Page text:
Standing atop a sandbag bunker and protected by bulletproof glass, US President George W. Bush peered through binoculars at North Korea on Wednesday and bluntly called it ‘evil.’
… Among the things Bush could see were North Korean signs written in large, white Korean characters with slogans such as: ‘Anti-America’ and ‘Our General is the best”’ – a reference to North Korean leader Kim Jong-il.
Bush spent about 10 minutes atop the bunker and then he and Secretary of State Colin Powell sat down to a lunch of cold cuts, potato chips, fruit and cookies with about a dozen US soldiers who help man the post 24 hours a day.
Asked what he thought when he looked out over the North, Bush said: ‘We’re ready.’
Ready, that is, for war. So much for the Sunshine policy.
Yet the US and the North Koreans were still bound by an agreement, reached under the Clilnton administration, by which the latter would refrain from building nukes as long as shipments of oil and the lifting of sanctions was permitted. Yet this agreement – initiated by former President Jimmy Carter and signed by Pyongyang in 1994 – was nixed by Washington’s sudden announcement that the North Koreans had violated it, and that therefore the deal was off.
But did the North Koreans really violate the agreement? Selig Harrison, writing in Foreign Affairs, didn’t think so:
Much has been written about the North Korean nuclear danger, but one crucial issue has been ignored: just how much credible evidence is there to back up Washington’s uranium accusation? Although it is now widely recognized that the Bush administration misrepresented and distorted the intelligence data it used to justify the invasion of Iraq, most observers have accepted at face value the assessments the administration has used to reverse the previously established US policy toward North Korea.
But what if those assessments were exaggerated and blurred the important distinction between weapons-grade uranium enrichment (which would clearly violate the 1994 Agreed Framework) and lower levels of enrichment (which were technically forbidden by the 1994 accord but are permitted by the nuclear Nonproliferation Treaty [NPT] and do not produce uranium suitable for nuclear weapons)?
A review of the available evidence suggests that this is just what happened. Relying on sketchy data, the Bush administration presented a worst-case scenario as an incontrovertible truth and distorted its intelligence on North Korea (much as it did on Iraq), seriously exaggerating the danger that Pyongyang is secretly making uranium-based nuclear weapons. This failure to distinguish between civilian and military uranium-enrichment capabilities has greatly complicated what would, in any case, have been difficult negotiations to end all existing North Korean nuclear weapons programs and to prevent any future efforts through rigorous inspection.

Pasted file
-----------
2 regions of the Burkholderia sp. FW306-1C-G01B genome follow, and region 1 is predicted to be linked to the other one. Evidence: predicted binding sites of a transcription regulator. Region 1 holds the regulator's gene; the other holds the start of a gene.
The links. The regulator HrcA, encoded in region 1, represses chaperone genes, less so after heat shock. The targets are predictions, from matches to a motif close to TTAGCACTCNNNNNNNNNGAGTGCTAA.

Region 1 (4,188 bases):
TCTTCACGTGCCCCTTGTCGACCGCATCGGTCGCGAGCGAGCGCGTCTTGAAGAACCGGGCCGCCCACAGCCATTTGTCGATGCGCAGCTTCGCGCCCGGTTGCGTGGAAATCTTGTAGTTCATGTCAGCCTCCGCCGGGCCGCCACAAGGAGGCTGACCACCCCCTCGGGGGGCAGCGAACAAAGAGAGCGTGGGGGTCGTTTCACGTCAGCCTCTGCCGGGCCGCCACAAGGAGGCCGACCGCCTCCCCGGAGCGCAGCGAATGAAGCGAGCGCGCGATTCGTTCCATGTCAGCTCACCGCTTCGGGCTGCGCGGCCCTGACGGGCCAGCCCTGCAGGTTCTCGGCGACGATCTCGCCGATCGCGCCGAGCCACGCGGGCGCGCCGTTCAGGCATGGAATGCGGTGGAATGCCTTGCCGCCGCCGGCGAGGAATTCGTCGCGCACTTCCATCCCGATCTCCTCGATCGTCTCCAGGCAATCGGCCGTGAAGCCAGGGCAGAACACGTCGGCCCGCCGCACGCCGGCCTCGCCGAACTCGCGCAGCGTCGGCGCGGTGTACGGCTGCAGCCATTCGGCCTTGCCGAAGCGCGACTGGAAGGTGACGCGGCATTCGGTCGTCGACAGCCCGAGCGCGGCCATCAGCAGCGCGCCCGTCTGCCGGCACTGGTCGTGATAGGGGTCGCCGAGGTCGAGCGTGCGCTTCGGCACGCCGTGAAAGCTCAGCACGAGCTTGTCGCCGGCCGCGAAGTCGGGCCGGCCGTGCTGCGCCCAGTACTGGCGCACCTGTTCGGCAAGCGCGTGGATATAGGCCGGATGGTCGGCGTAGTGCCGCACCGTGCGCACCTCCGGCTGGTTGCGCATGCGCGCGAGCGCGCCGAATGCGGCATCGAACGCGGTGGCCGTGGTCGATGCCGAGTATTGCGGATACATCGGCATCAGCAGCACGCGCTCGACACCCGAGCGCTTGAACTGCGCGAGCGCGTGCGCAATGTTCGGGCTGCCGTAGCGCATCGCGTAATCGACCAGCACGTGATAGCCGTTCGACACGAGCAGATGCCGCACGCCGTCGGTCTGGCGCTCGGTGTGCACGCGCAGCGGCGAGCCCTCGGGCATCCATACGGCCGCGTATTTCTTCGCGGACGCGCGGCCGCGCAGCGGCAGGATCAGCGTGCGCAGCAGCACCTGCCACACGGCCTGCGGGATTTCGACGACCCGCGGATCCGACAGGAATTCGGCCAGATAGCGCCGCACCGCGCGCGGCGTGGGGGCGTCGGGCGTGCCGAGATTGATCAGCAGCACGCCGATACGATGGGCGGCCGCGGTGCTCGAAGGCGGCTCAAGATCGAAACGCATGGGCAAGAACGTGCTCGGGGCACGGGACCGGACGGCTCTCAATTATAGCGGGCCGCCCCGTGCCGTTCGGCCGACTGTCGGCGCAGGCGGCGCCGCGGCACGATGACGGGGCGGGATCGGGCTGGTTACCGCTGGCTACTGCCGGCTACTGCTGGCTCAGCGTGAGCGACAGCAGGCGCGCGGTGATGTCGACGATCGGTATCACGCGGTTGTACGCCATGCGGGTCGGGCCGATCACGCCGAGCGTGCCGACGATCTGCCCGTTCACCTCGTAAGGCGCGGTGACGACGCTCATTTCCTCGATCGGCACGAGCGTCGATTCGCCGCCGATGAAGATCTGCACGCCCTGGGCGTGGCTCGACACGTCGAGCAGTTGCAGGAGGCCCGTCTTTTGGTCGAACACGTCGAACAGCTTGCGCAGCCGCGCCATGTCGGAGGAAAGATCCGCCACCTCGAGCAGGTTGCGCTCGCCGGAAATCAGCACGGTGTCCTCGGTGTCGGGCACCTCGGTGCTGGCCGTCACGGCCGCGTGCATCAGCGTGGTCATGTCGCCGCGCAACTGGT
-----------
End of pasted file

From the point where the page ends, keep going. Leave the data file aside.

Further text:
As Donald Trump said of Bush’s “evidence” for Iraq’s “weapons of mass destruction”: “They lied, they said there were weapons of mass destruction. There were none and they knew that there were none.”
Here is another mess the neocon-dominated administration of George W. Bush has left us, which Trump is now supposed to clean up. But he can’t do it if he reenacts Bush’s belligerent bone-headedness. The author of The Art of the Deal has got to make a deal – or face the prospect of a nuclear catastrophe on the Korean peninsula and perhaps beyond.
Part of the deal-making process is understanding the psychology of those you are dealing with, and in the case of the North Koreans this is absolutely essential.
Since Bush torpedoed the Sunshine policy, the North has been on a downward spiral, not only economically but also in terms of the regime’s stability. The death of Kim Jong Il and the succession of Kim Jong Un to the role of supreme leader has not made for a smooth transition. Since the regime cannot provide for even the most basic material needs of its subjects, it must maintain legitimacy by other means, which boil down to 1) supporting a quasi-religious cult centered around the worship of the hereditary Supreme Leader, and 2) the invocation of a permanent threat from the West.
Fulfillment of the first part of this formula has gotten more difficult unto the third generation of the “royal family.” Kim Il Sung, who established the DPRK, won his legitimacy by beating the Japanese invaders and fighting off attempts by the South to dominate the North. He subsequently established the Communist dictatorship, eliminated all factional rivals, and even resisted both the Soviet Union and the Chinese when they tried to interfere in his nation’s internal affairs. His cult retained enough sway after his death to ensure that his son, Kim Jong Il, would succeed him unopposed, although there were some rumored purges. However, by the third generation, and under the pressure of an economic downturn – and even widespread famine – the semi-mystical theology of “Kimilsungism” has lost much of its mystique. The result has been signs of increased political instability and a ruthless crackdown on Kim Jong Un’s part.